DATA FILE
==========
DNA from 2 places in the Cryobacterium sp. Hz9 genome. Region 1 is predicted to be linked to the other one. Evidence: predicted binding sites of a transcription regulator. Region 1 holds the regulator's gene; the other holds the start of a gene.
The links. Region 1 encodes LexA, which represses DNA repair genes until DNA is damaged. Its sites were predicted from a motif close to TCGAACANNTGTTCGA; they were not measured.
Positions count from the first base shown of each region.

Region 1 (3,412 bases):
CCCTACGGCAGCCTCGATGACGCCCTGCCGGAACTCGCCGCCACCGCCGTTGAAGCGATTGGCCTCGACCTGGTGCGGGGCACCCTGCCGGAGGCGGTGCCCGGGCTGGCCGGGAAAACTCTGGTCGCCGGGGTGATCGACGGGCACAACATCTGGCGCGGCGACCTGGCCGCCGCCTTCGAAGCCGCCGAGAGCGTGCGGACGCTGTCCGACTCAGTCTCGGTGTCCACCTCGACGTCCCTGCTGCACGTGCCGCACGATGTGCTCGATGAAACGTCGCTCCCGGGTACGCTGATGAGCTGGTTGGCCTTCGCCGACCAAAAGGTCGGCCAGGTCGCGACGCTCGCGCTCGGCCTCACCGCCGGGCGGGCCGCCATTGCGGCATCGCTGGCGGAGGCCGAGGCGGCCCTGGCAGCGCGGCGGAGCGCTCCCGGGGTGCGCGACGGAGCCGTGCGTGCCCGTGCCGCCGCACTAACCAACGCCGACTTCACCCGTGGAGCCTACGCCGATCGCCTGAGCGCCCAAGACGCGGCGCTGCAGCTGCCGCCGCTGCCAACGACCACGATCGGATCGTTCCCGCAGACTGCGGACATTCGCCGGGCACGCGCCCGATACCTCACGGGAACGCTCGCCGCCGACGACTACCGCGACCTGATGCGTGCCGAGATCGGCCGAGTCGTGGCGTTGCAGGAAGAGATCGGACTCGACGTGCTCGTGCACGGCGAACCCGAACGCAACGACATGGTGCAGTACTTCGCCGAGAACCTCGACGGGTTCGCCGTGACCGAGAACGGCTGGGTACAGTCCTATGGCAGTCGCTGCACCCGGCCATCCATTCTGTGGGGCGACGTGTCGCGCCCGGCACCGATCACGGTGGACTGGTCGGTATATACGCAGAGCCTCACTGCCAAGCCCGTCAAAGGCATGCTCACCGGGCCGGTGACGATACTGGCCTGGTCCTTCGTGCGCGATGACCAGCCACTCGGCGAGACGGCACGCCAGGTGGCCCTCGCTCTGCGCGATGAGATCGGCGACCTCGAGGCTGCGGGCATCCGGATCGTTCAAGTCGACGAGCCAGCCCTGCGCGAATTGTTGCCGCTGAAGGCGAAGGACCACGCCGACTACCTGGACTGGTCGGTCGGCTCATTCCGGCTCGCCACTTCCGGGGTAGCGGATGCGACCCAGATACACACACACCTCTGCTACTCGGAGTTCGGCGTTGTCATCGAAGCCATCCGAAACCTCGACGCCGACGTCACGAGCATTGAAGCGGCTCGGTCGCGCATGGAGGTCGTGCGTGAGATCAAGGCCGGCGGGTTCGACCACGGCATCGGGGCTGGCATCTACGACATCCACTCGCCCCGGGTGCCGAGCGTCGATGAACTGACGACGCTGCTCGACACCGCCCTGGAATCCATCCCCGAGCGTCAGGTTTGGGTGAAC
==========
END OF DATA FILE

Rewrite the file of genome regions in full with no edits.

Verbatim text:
DNA from 2 places in the Cryobacterium sp. Hz9 genome. Region 1 is predicted to be linked to the other one. Evidence: predicted binding sites of a transcription regulator. Region 1 holds the regulator's gene; the other holds the start of a gene.
The links. Region 1 encodes LexA, which represses DNA repair genes until DNA is damaged. Its sites were predicted from a motif close to TCGAACANNTGTTCGA; they were not measured.
Positions count from the first base shown of each region.

Region 1 (3,412 bases):
CCCTACGGCAGCCTCGATGACGCCCTGCCGGAACTCGCCGCCACCGCCGTTGAAGCGATTGGCCTCGACCTGGTGCGGGGCACCCTGCCGGAGGCGGTGCCCGGGCTGGCCGGGAAAACTCTGGTCGCCGGGGTGATCGACGGGCACAACATCTGGCGCGGCGACCTGGCCGCCGCCTTCGAAGCCGCCGAGAGCGTGCGGACGCTGTCCGACTCAGTCTCGGTGTCCACCTCGACGTCCCTGCTGCACGTGCCGCACGATGTGCTCGATGAAACGTCGCTCCCGGGTACGCTGATGAGCTGGTTGGCCTTCGCCGACCAAAAGGTCGGCCAGGTCGCGACGCTCGCGCTCGGCCTCACCGCCGGGCGGGCCGCCATTGCGGCATCGCTGGCGGAGGCCGAGGCGGCCCTGGCAGCGCGGCGGAGCGCTCCCGGGGTGCGCGACGGAGCCGTGCGTGCCCGTGCCGCCGCACTAACCAACGCCGACTTCACCCGTGGAGCCTACGCCGATCGCCTGAGCGCCCAAGACGCGGCGCTGCAGCTGCCGCCGCTGCCAACGACCACGATCGGATCGTTCCCGCAGACTGCGGACATTCGCCGGGCACGCGCCCGATACCTCACGGGAACGCTCGCCGCCGACGACTACCGCGACCTGATGCGTGCCGAGATCGGCCGAGTCGTGGCGTTGCAGGAAGAGATCGGACTCGACGTGCTCGTGCACGGCGAACCCGAACGCAACGACATGGTGCAGTACTTCGCCGAGAACCTCGACGGGTTCGCCGTGACCGAGAACGGCTGGGTACAGTCCTATGGCAGTCGCTGCACCCGGCCATCCATTCTGTGGGGCGACGTGTCGCGCCCGGCACCGATCACGGTGGACTGGTCGGTATATACGCAGAGCCTCACTGCCAAGCCCGTCAAAGGCATGCTCACCGGGCCGGTGACGATACTGGCCTGGTCCTTCGTGCGCGATGACCAGCCACTCGGCGAGACGGCACGCCAGGTGGCCCTCGCTCTGCGCGATGAGATCGGCGACCTCGAGGCTGCGGGCATCCGGATCGTTCAAGTCGACGAGCCAGCCCTGCGCGAATTGTTGCCGCTGAAGGCGAAGGACCACGCCGACTACCTGGACTGGTCGGTCGGCTCATTCCGGCTCGCCACTTCCGGGGTAGCGGATGCGACCCAGATACACACACACCTCTGCTACTCGGAGTTCGGCGTTGTCATCGAAGCCATCCGAAACCTCGACGCCGACGTCACGAGCATTGAAGCGGCTCGGTCGCGCATGGAGGTCGTGCGTGAGATCAAGGCCGGCGGGTTCGACCACGGCATCGGGGCTGGCATCTACGACATCCACTCGCCCCGGGTGCCGAGCGTCGATGAACTGACGACGCTGCTCGACACCGCCCTGGAATCCATCCCCGAGCGTCAGGTTTGGGTGAAC